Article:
Street in Mdina
Old windows in Mdina

Now Mdina was unlike any of the areas I had previously visited.  Oh sure there were narrow alleys and stone work everywhere, but the buildings evoked a notion of grandeur as we wandered through the main gate.  The palazzos were exquisite with large windows featuring intricate carvings and magnificent doorways and facades.

Palazzo de Vilhena courtyard
Former law courts in Mdina
The courtyard of the Benedictine convent

We passed by the Palazzo de Vilhena, which now houses the Museum of Natural History.  However, its magnificent courtyard was still intact.  We saw the old law courts with its ornate exterior.  There was a convent in which four cloistered nuns remain who enjoy a beautiful inner courtyard.  We even saw the balcony used by Game of Thrones in season 1 for the whorehouse.  And at the end of the walled city there was an incredible view over the walls that takes in the Mediterranean and the valley.  In fact I could see all the way to Valletta.  The Mdina was absolutely beautiful.

Whorehouse in Game of Thrones
The Greek Gate

We stayed in the Mdina for lunch before walking back through the lovely alleys and streets and through the “Greek gate” to head to our last stop of the day: St. Paul’s Grotto in Rabat.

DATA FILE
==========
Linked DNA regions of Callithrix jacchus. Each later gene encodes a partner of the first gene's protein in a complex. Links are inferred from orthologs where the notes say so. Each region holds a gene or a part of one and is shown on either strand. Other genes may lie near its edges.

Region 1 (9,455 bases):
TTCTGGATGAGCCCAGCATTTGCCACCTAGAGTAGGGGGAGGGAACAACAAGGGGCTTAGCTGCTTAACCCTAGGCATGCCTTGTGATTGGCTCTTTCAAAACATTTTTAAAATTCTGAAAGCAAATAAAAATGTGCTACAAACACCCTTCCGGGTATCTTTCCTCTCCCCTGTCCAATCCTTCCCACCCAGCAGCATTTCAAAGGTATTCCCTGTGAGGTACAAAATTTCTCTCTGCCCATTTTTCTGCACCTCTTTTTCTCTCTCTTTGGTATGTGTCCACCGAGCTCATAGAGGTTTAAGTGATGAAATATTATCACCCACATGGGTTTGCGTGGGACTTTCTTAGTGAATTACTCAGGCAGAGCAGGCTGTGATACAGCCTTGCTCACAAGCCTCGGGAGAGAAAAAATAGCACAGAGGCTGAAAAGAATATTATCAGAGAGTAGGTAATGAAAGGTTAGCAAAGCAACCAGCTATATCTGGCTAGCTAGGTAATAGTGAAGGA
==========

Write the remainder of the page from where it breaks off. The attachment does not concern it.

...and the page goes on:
Now in 60 AD, it is said that St. Paul was shipwrecked on Malta.  He stayed in Malta for an extended period of time recuperating and converting the locals to Christians.  While in Malta he is believed to have stayed in an underground grotto that is located beneath St. Paul’s Church, which was constructed in 1675.

St. Paul’s Church
St. Paul’s Grotto

To reach the Grotto, we had to climb down an old winding narrow stone staircase.  The chamber featuring the grotto is small and contains a large marble statute of St. Paul and a silver ship added in 1960 to commemorate the 1900 anniversary of his shipwreck on the island.

1th Century Frescos in St. Paul’s Church

Outside the grotto there were some additional statutes of St. Paul, but the area that grabbed my attention was the partial remains of a fresco painted on the wall.  It dates to the 17th century and was really exquisite.

After taking in the grotto and having a quick peak inside the church we headed back to the car for the drive to Valletta.  My trip to Malta was coming to an end.  I planned to spend Friday morning at the Museum of Archeology (where many of the original statutes and figurines are kept) before boarding my flight to London and then Seattle.

Joan and Chris

My trip had been the break I really needed and it had been made all the more fantastic by the incredible guiding of Joan Sheridan.  Thanks Joan for making my trip so memorable (and apologies for not using my flash on the picture).

Author: lawyerchick92

I am a lawyer by trade, but long to be a full time traveller. My life changed for the better when my brother donated a kidney to me on October 14, 2002.